- More public demands (for example more education subsidy) will justify government’s interference with economic affairs, as well as the imposition of more taxes and more intrusive economic policies. Why do you think the government kept on raising our tax rates? Why do you think the government imposed E-Vat? Why do you you think the government proposed the imposition of “sin taxes”? Why do you think the government borrowed trillions of pesos from foreign creditors? The only answer is because of too much welfare statism in this country. We have this sickening social orthodoxy in our self-sacrificing society that the state must be the provider of people’s needs. The state acts like a benevolent “god” that provides the needs of its creation. But again, the state has no magical or god-like power to turn a stone into gold. The state is not a productive entity. In fact, it’s the most dependent entity on earth.
- Welfare statism means redistribution of wealth. As I stated above, since the government is not a productive agency, it has to rely on the ability of the people to create wealth and then redistribute this wealth to the less privileged, to the inept, to the weak, to the lazy, to the less fortunate. But more public demands mean more wealth to be redistributed and more taxes to be looted or confiscated from those who work and produce. This is an economic reality. We cannot have our cake and eat it, too.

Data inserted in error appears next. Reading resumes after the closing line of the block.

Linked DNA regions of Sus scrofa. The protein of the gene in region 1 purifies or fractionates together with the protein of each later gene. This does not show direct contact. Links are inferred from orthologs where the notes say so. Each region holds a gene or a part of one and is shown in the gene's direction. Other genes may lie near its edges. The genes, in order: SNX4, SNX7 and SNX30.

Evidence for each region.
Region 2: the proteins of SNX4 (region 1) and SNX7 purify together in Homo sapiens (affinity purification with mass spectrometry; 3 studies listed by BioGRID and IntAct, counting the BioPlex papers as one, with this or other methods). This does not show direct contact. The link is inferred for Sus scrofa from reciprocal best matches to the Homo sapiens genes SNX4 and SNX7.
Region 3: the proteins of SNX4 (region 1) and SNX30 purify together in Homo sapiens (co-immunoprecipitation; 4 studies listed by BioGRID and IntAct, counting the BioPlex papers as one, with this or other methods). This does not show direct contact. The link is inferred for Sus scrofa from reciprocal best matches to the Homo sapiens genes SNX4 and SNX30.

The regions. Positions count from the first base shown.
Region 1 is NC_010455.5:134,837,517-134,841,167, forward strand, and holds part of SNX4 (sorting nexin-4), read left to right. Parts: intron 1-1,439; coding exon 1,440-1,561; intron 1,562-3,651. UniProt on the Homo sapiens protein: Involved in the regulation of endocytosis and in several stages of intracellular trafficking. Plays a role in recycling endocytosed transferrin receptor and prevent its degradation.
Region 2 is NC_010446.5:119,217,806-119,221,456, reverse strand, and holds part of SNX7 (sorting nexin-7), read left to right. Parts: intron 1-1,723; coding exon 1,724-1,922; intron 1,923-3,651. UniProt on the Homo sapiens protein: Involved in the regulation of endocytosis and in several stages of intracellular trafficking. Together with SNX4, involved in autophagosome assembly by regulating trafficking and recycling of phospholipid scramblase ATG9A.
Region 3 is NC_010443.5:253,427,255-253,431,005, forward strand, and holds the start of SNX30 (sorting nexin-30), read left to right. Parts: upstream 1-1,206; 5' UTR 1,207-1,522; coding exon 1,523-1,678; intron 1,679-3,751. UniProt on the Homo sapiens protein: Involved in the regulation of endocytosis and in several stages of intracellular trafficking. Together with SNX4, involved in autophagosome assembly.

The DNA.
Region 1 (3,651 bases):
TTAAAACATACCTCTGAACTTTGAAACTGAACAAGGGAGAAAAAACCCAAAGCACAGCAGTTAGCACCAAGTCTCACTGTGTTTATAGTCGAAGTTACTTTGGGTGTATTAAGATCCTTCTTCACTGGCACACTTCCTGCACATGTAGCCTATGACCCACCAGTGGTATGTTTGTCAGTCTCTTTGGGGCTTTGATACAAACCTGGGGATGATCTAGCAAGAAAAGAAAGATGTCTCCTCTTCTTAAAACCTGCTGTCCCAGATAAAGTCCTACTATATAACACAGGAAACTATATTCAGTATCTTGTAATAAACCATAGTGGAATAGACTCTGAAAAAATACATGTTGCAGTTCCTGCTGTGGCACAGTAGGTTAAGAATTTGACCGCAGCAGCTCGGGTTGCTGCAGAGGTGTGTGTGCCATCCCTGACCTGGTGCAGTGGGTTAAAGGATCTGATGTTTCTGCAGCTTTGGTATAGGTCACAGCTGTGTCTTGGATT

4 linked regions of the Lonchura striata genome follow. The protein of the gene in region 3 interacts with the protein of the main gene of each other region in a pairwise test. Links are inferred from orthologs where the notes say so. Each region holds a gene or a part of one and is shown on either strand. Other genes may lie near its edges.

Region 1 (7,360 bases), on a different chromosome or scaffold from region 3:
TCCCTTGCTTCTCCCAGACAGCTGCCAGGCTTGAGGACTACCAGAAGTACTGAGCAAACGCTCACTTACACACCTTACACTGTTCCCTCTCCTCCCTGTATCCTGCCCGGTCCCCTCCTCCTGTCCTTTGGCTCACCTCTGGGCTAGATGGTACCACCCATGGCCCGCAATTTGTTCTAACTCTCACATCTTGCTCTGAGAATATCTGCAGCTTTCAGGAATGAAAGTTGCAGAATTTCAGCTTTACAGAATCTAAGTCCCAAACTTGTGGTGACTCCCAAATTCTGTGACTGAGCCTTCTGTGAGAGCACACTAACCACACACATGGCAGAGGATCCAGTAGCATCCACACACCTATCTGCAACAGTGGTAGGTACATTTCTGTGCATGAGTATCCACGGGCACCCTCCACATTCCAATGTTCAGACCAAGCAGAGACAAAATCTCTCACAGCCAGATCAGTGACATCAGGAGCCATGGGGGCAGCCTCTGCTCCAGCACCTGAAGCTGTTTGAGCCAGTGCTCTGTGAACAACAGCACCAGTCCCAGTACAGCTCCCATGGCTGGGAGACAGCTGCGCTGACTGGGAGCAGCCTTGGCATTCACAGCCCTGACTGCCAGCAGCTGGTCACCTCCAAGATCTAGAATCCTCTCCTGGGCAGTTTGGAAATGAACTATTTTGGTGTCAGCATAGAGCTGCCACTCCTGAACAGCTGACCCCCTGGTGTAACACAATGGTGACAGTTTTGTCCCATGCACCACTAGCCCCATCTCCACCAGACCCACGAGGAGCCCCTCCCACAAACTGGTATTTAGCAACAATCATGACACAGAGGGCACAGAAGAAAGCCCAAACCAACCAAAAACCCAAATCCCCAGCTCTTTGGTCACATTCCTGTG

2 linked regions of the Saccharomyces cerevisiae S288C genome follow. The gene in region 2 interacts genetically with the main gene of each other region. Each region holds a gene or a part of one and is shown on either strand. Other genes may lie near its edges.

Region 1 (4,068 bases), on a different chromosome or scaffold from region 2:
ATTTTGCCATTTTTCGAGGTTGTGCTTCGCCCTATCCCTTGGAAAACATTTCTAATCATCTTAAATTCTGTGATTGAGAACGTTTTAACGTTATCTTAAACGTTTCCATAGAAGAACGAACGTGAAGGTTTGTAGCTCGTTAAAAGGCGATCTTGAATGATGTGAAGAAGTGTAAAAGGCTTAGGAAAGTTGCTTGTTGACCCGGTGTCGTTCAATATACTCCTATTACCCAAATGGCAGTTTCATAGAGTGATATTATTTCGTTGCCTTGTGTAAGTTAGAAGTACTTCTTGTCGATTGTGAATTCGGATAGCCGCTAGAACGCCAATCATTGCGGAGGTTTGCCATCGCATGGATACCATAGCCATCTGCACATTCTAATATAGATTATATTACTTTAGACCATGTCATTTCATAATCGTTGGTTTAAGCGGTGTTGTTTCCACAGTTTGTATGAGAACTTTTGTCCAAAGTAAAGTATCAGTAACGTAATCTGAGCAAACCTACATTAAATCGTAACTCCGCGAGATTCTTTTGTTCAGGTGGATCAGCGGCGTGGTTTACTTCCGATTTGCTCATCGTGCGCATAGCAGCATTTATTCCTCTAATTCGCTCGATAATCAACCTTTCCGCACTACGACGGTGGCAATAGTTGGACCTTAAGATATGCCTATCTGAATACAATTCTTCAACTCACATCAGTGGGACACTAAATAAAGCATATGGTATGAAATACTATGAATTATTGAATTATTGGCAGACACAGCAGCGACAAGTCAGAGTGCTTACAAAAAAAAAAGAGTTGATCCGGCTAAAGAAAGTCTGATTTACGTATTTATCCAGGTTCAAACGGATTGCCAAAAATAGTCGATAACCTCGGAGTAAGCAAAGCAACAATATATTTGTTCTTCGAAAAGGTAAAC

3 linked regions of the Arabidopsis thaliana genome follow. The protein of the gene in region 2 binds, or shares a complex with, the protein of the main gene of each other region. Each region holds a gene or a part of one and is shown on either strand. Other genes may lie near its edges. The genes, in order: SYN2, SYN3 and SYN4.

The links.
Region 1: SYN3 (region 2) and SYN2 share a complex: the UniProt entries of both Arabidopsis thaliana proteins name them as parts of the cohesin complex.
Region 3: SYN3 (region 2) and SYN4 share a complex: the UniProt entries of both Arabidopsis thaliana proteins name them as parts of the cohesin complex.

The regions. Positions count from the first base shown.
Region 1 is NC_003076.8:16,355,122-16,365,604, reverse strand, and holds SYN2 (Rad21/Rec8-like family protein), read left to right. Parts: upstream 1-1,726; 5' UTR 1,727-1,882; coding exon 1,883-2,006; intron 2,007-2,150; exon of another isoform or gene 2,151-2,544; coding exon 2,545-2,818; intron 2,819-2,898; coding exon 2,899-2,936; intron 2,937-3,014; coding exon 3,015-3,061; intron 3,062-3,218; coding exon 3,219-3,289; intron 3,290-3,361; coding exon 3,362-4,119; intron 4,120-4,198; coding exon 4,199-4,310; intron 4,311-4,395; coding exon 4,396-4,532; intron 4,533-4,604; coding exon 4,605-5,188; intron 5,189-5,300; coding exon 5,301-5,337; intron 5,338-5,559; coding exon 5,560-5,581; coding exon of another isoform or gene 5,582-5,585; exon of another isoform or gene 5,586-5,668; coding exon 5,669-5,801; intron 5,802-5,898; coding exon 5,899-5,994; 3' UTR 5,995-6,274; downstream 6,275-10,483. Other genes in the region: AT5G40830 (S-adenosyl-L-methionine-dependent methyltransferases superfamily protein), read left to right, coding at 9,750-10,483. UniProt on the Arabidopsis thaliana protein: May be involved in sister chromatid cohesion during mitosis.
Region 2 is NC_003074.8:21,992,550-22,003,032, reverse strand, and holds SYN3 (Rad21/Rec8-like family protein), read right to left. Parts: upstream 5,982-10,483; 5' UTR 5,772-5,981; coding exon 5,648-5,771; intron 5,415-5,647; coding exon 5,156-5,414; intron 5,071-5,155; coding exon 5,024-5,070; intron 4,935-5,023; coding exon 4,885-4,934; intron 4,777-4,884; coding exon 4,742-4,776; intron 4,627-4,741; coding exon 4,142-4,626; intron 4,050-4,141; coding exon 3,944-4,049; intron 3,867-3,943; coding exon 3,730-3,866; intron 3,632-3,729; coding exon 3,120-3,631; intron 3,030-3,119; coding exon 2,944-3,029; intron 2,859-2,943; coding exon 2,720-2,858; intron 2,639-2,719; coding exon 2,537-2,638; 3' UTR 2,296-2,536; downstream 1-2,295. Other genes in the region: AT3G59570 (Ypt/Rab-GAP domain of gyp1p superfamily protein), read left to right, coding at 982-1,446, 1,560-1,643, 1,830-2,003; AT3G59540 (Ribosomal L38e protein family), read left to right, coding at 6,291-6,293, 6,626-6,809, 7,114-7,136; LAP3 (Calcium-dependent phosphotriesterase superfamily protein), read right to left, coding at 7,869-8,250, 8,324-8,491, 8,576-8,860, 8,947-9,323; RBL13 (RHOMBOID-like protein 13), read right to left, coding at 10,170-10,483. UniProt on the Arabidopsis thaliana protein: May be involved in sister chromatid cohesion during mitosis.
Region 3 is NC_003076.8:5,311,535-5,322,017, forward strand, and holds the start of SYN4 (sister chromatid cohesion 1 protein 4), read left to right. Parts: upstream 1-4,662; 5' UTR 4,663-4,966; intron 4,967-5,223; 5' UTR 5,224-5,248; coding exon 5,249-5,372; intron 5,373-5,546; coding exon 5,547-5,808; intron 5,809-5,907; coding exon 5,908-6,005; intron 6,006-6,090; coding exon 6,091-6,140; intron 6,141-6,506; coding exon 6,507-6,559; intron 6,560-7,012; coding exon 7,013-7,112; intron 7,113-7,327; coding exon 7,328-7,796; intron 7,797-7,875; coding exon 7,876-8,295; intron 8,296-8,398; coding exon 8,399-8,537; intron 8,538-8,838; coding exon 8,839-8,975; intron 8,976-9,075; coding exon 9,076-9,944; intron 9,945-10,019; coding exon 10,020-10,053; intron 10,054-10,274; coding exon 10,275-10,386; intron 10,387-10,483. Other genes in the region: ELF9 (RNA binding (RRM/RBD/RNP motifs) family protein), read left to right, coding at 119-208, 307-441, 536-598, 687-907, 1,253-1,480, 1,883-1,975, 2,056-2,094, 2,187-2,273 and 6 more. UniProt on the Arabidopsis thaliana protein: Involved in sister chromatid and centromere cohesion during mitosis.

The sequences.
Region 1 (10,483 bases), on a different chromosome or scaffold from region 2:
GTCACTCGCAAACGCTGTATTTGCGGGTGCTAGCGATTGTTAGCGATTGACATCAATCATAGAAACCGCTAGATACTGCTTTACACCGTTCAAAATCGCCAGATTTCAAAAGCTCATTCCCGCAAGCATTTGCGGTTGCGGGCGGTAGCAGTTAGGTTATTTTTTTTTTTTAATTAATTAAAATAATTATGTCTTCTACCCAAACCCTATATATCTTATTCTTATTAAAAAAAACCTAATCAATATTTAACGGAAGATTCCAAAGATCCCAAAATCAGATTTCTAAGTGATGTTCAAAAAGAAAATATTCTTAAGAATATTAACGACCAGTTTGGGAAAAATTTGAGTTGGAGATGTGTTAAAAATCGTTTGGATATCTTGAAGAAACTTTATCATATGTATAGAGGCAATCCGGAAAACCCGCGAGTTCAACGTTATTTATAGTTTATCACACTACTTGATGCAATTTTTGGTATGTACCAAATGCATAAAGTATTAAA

- Welfare statism leads to excessive government intervention. Since we have this notion that the state is the sole provider of people’s needs, it also follows that the government must regulate and interfere with business or economic affairs. Today, the government imposes 32 percent corporate tax on businesses and companies, which discourages both local and foreign businesses to invest in the Philippines. Our government has to maintain this tax rate in order to also maintain its welfare statism and to pay for its rising public bills. However, lack of investment means poor economy owing to high tax rates, heavy regulations, and anti-business economic policies. This scenario inevitably leads to inflation and high prices of commodities. As such, the government would be compelled to issue price control directives or executive orders in order to protect the poor or the public, a situation that negatively affects the business environment. Price control policies are a non-objective, unjust legal mechanism that turns businessmen into criminals. It is based on the notion that the socialist government is the source of wealth and not the businesses, and that it must serve the “common good” against the interest of a few productive people without whom no one would have survived.